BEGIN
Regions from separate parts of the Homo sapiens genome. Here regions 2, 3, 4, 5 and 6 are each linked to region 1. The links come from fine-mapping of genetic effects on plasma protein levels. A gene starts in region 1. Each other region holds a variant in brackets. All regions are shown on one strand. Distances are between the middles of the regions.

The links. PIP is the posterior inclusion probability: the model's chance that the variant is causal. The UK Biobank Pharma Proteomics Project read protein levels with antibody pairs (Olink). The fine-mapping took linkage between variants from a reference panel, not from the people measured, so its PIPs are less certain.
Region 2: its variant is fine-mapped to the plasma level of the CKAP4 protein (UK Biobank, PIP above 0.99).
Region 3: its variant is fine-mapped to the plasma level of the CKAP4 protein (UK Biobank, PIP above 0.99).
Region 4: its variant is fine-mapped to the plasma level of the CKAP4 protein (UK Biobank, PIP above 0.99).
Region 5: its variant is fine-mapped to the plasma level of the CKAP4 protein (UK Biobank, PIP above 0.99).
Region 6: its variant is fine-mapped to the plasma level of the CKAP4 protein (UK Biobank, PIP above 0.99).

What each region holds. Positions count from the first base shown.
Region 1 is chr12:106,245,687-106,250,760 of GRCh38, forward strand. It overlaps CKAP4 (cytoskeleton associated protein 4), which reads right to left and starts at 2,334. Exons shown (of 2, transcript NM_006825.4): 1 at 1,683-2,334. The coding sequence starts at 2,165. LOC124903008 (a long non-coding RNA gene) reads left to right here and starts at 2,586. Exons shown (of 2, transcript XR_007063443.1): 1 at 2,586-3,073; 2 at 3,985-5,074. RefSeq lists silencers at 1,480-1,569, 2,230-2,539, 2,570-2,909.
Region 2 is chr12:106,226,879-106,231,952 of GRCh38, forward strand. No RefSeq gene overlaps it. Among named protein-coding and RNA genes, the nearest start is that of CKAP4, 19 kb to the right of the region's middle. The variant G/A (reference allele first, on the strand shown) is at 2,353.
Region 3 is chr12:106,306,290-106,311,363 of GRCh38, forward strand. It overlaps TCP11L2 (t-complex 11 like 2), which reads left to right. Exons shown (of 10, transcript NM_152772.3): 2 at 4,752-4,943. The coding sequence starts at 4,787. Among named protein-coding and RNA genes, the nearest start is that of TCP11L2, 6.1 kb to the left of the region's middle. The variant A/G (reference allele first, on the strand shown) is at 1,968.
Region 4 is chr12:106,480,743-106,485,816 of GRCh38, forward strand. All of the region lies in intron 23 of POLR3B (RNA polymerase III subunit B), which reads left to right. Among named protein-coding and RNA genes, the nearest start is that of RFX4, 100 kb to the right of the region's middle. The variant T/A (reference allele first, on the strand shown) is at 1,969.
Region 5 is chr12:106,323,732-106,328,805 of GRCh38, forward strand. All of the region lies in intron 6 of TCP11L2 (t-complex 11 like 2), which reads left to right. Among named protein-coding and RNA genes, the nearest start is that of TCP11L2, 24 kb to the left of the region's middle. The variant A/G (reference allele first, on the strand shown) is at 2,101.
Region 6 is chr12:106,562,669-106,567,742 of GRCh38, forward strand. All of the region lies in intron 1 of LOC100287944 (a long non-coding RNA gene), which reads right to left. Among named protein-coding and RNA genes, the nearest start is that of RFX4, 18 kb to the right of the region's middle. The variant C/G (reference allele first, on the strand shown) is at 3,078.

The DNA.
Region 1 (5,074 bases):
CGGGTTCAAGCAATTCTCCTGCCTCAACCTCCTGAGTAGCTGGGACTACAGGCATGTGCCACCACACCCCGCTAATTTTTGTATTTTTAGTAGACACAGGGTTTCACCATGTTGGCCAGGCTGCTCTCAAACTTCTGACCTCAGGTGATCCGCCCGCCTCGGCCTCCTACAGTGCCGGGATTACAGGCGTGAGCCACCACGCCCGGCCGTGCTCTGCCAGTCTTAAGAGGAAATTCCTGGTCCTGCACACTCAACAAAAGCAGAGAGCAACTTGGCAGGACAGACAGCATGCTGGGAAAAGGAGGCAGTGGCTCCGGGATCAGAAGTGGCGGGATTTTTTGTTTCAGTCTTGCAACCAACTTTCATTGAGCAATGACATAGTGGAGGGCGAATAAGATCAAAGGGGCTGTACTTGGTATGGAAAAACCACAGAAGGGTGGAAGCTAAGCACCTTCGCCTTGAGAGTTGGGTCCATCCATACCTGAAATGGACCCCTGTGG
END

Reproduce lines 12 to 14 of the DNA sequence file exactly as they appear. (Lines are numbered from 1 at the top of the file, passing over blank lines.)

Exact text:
Region 4 is chr12:106,480,743-106,485,816 of GRCh38, forward strand. All of the region lies in intron 23 of POLR3B (RNA polymerase III subunit B), which reads left to right. Among named protein-coding and RNA genes, the nearest start is that of RFX4, 100 kb to the right of the region's middle. The variant T/A (reference allele first, on the strand shown) is at 1,969.
Region 5 is chr12:106,323,732-106,328,805 of GRCh38, forward strand. All of the region lies in intron 6 of TCP11L2 (t-complex 11 like 2), which reads left to right. Among named protein-coding and RNA genes, the nearest start is that of TCP11L2, 24 kb to the left of the region's middle. The variant A/G (reference allele first, on the strand shown) is at 2,101.
Region 6 is chr12:106,562,669-106,567,742 of GRCh38, forward strand. All of the region lies in intron 1 of LOC100287944 (a long non-coding RNA gene), which reads right to left. Among named protein-coding and RNA genes, the nearest start is that of RFX4, 18 kb to the right of the region's middle. The variant C/G (reference allele first, on the strand shown) is at 3,078.